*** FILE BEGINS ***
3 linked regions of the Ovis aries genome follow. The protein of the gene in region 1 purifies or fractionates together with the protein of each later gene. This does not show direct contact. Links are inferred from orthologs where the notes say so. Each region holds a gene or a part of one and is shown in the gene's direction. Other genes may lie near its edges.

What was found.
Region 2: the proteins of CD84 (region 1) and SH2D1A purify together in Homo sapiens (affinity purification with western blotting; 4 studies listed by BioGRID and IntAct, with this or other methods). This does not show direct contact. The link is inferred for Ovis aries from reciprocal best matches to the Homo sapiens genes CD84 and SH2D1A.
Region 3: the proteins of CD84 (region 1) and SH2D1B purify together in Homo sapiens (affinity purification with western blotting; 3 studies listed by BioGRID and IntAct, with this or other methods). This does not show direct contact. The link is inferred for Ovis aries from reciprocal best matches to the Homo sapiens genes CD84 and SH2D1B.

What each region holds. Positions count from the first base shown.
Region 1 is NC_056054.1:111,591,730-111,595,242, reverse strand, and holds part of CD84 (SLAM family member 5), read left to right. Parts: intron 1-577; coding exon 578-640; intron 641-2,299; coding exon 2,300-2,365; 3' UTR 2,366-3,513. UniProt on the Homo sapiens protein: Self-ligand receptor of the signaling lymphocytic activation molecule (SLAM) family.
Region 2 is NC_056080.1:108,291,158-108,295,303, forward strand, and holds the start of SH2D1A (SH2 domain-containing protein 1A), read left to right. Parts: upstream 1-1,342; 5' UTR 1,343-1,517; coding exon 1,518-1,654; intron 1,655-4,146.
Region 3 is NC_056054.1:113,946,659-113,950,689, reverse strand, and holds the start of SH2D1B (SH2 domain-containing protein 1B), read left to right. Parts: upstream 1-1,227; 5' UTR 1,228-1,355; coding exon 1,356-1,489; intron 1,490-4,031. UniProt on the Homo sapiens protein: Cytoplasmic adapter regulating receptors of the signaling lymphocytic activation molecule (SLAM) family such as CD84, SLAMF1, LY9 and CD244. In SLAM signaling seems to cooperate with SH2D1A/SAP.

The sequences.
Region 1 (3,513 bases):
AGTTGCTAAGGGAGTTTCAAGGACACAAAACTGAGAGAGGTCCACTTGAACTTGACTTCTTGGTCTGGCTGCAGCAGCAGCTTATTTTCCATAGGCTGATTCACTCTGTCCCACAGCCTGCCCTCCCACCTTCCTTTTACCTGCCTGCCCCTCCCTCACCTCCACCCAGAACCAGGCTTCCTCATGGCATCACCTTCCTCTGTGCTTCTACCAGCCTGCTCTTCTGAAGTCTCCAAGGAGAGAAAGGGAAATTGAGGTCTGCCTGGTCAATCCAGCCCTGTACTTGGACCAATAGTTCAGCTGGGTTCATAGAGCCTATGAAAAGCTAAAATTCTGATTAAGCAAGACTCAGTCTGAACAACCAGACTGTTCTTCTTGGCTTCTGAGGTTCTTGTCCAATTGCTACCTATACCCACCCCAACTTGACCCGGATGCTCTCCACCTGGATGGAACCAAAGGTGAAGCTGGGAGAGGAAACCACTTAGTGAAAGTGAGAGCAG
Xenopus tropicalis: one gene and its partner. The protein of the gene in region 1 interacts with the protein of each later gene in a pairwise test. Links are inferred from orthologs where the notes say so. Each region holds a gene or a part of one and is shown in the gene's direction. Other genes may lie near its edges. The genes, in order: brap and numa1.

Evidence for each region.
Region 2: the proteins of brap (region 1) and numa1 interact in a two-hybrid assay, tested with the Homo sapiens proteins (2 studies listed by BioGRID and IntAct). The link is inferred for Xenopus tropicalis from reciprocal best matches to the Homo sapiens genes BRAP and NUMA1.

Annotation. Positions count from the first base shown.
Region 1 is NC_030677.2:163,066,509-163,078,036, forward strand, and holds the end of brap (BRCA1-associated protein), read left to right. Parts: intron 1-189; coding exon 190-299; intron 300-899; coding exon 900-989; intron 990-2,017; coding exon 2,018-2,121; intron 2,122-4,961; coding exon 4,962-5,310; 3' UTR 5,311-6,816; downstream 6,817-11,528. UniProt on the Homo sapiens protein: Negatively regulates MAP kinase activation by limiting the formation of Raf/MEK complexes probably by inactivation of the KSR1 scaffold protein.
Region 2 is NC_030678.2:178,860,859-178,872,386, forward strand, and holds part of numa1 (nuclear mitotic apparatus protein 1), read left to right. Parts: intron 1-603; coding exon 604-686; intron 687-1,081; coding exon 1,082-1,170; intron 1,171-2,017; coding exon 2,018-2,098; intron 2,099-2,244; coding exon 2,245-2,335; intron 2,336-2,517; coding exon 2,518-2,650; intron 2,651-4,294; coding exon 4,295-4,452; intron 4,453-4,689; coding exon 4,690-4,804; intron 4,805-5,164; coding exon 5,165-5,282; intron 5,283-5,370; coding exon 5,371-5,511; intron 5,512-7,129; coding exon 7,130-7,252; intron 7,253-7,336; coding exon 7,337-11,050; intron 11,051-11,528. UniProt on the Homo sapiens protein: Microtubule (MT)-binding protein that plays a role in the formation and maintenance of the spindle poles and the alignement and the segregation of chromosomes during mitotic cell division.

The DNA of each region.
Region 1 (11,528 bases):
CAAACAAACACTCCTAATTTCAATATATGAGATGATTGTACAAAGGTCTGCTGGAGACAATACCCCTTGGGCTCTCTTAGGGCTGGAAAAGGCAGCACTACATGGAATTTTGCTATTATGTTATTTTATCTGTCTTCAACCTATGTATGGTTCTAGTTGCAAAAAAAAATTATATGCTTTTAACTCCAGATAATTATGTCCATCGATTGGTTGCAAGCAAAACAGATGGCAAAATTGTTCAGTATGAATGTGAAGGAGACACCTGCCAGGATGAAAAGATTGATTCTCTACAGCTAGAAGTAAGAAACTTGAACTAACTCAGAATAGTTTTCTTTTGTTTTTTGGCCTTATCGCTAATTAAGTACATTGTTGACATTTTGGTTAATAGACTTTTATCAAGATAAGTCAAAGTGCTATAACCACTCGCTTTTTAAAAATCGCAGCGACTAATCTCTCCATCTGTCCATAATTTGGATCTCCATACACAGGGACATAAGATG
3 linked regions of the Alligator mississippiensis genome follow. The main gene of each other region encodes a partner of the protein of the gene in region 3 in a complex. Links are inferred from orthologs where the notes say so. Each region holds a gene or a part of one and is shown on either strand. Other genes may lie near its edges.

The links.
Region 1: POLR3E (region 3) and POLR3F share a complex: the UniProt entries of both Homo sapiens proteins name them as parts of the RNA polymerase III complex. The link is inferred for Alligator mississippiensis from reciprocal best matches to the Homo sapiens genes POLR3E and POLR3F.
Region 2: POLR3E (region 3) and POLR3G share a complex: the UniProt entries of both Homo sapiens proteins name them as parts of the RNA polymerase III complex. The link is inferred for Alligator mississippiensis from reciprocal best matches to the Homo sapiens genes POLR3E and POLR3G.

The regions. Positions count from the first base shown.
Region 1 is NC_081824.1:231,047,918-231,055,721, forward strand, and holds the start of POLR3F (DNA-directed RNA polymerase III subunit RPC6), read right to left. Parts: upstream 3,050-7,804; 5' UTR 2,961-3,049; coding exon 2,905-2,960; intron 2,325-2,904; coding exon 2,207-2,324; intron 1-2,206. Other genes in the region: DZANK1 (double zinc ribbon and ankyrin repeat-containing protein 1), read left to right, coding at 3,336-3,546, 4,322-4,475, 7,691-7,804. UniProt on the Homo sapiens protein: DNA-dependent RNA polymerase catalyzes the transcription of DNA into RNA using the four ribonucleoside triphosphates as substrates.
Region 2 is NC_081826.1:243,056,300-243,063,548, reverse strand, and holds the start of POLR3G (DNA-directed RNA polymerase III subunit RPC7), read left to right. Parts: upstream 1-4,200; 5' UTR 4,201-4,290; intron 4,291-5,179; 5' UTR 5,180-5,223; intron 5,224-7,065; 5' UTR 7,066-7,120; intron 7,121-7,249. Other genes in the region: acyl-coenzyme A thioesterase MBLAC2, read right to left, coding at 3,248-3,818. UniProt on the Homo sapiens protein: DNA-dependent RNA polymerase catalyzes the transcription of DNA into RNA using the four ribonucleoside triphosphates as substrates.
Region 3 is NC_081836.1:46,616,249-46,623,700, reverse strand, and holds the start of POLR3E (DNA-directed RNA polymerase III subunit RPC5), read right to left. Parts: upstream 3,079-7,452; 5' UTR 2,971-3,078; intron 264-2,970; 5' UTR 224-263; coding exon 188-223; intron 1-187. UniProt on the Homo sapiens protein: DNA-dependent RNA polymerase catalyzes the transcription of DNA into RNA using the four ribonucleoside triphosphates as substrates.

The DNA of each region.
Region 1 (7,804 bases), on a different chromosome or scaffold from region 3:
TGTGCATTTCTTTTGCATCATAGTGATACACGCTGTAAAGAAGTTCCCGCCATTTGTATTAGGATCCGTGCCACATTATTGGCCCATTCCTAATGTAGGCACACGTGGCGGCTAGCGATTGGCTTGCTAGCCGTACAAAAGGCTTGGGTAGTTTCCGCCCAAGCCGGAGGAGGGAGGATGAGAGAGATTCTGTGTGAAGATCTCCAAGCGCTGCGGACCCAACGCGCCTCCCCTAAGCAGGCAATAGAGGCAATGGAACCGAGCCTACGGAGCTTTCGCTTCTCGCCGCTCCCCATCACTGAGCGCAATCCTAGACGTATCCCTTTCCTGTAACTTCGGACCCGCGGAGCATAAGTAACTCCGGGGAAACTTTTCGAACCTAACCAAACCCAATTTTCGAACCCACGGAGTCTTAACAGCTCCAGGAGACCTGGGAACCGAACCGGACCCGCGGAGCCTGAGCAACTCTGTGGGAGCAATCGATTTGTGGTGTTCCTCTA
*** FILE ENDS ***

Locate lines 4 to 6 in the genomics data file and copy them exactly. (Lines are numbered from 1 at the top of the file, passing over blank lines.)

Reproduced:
Region 3: the proteins of CD84 (region 1) and SH2D1B purify together in Homo sapiens (affinity purification with western blotting; 3 studies listed by BioGRID and IntAct, with this or other methods). This does not show direct contact. The link is inferred for Ovis aries from reciprocal best matches to the Homo sapiens genes CD84 and SH2D1B.

What each region holds. Positions count from the first base shown.
Region 1 is NC_056054.1:111,591,730-111,595,242, reverse strand, and holds part of CD84 (SLAM family member 5), read left to right. Parts: intron 1-577; coding exon 578-640; intron 641-2,299; coding exon 2,300-2,365; 3' UTR 2,366-3,513. UniProt on the Homo sapiens protein: Self-ligand receptor of the signaling lymphocytic activation molecule (SLAM) family.